What Is FLAC?


FLAC, which stands for Free Lossless Audio Codec, is a compressed audio format similar to the MP3 but without the loss in audio quality. The format is popular among audiophiles because it provides CD-quality sound while taking up much less storage space.


  • The FLAC format was initially developed by John Coalson in 2000. Unlike the MP3, Coalson developed the FLAC as an open-source platform. As a result, other parties, most notably, the Xiph.org Foundation, have had a hand in the development and proliferation of the audio format.


  • FLAC files possess significantly higher sound quality than MP3, AAC, WMA and other lossy formats. For example, if a FLAC were created from a WAV file, the fidelity would remain CD-quality but 50 to 60 percent smaller in size. This is great for archiving CDs and other WAV files.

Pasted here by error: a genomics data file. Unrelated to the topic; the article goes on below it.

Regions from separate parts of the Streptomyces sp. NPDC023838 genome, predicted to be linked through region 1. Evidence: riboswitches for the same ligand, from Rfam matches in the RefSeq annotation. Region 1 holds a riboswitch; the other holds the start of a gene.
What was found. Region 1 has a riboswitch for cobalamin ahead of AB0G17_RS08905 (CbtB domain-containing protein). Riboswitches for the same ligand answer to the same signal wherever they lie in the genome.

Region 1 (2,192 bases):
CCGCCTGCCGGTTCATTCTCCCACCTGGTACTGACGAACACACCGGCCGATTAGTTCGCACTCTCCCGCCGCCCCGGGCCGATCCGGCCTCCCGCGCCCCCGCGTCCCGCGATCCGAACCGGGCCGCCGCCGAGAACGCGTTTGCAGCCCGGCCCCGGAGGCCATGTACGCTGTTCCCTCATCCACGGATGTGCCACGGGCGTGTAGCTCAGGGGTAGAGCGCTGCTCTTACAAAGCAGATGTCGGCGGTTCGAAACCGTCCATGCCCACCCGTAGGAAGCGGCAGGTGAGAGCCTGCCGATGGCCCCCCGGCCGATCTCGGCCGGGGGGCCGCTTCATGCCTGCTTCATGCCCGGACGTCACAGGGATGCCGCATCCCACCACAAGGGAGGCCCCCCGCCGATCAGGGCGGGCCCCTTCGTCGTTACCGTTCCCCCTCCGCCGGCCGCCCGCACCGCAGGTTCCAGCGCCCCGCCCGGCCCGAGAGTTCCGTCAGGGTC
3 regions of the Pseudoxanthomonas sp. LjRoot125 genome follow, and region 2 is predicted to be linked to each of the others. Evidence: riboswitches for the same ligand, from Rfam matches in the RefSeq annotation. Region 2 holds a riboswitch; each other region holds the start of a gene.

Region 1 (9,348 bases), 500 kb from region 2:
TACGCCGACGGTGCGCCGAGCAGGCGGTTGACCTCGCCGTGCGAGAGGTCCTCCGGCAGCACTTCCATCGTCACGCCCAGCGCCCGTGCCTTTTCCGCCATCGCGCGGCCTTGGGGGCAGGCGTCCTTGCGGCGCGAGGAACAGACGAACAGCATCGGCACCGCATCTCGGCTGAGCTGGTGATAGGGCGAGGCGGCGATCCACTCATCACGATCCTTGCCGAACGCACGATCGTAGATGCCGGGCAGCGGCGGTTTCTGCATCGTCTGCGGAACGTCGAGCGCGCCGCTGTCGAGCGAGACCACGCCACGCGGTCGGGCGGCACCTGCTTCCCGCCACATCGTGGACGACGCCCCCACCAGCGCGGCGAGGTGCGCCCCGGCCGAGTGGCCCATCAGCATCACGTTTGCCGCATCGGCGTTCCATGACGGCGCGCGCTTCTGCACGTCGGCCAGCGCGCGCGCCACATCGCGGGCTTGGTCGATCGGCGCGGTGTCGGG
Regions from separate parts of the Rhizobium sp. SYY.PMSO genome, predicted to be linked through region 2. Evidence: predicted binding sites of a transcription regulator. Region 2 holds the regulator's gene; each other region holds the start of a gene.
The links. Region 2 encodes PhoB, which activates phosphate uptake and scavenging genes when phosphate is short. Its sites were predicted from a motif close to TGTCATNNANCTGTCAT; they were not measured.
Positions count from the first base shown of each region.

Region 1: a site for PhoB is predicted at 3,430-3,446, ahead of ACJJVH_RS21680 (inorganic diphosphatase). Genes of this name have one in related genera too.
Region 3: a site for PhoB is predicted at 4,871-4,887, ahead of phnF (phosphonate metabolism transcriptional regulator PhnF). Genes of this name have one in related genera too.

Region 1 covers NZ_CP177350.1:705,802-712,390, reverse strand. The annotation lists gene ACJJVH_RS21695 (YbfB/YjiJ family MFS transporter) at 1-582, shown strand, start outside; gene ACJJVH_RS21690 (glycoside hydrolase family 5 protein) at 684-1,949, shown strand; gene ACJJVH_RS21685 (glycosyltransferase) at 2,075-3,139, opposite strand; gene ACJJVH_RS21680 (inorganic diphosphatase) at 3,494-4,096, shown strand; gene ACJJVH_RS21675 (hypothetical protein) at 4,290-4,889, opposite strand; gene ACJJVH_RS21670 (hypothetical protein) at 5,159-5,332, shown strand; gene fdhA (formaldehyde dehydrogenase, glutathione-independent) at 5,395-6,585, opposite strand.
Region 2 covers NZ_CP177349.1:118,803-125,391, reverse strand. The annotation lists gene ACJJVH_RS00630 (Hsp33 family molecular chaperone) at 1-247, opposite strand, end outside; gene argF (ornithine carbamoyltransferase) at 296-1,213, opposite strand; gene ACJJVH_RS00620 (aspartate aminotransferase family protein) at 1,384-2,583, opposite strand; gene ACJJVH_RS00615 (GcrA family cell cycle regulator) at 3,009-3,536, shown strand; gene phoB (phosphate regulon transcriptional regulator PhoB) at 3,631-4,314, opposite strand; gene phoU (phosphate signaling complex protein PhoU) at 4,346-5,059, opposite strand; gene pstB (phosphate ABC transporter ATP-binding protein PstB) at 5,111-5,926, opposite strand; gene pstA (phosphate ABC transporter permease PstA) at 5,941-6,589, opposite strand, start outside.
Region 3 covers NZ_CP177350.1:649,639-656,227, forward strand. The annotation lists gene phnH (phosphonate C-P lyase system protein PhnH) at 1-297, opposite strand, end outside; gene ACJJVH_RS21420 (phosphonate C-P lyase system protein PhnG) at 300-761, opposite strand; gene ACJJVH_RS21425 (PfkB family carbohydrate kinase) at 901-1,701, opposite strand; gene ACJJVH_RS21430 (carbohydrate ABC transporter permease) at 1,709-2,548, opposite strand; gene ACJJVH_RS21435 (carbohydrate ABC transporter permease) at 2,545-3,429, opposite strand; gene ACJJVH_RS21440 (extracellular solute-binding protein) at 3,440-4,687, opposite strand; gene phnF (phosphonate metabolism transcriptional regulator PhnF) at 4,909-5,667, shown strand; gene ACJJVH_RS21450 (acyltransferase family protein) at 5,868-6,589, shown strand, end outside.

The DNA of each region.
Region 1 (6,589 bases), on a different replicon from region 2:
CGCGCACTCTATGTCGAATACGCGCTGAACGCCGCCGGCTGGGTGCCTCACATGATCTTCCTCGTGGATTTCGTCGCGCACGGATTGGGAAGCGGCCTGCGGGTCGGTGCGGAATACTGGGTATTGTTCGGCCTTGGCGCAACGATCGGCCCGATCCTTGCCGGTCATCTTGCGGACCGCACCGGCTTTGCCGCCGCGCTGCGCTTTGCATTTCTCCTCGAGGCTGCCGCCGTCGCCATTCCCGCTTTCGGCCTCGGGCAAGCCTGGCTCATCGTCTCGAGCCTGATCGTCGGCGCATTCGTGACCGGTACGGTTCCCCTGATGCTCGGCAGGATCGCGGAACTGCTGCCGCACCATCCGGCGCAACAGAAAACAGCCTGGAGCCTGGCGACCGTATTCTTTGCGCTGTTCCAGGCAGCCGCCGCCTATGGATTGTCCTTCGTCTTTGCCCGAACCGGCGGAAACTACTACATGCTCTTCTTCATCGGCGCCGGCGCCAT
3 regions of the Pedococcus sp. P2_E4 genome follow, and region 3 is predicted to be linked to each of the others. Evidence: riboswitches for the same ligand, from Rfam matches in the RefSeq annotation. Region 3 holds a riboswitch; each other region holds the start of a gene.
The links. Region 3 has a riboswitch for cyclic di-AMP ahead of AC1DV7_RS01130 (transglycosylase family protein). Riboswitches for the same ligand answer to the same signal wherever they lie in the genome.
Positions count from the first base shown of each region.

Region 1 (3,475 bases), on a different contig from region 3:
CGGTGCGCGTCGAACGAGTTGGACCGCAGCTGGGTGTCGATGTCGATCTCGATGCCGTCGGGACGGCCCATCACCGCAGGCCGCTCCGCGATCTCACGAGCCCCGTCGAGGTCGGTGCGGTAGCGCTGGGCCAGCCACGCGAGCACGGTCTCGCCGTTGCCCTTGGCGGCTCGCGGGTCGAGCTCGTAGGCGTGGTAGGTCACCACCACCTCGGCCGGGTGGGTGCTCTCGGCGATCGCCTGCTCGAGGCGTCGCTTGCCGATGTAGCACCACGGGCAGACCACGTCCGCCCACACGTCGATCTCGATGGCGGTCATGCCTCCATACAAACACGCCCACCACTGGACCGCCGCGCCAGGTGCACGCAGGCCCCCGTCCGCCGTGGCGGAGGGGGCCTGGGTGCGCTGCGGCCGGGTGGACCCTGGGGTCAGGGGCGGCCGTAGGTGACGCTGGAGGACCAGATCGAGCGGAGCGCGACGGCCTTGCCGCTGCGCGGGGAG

• Although FLAC is clearly superior to its lossy rivals when it comes to sound quality, ripping a CD to FLAC instead of MP3 means the audio file will be roughly 10 times larger.

Playing FLAC Audio on Your Computer

  • Finding audio software to play back FLAC files is a little tricky because popular players, such as iTunes and RealPlayer, can't support the format without third-party plug-ins. However, a number of media players can read FLAC files, including Songbird, Winamp and MacAmp.

FLAC In the Media

  • The loss of sound quality inherent in MP3s is a major issue for many artists. As a result, a few artists are beginning to release their albums in FLAC format. Radiohead released its pay-what-you-like album, "In Rainbows," in a number of formats, including FLAC. "Electric Arguments," an album by Paul McCartney and released under the pseudonym "The Fireman," was also made available in FLAC.

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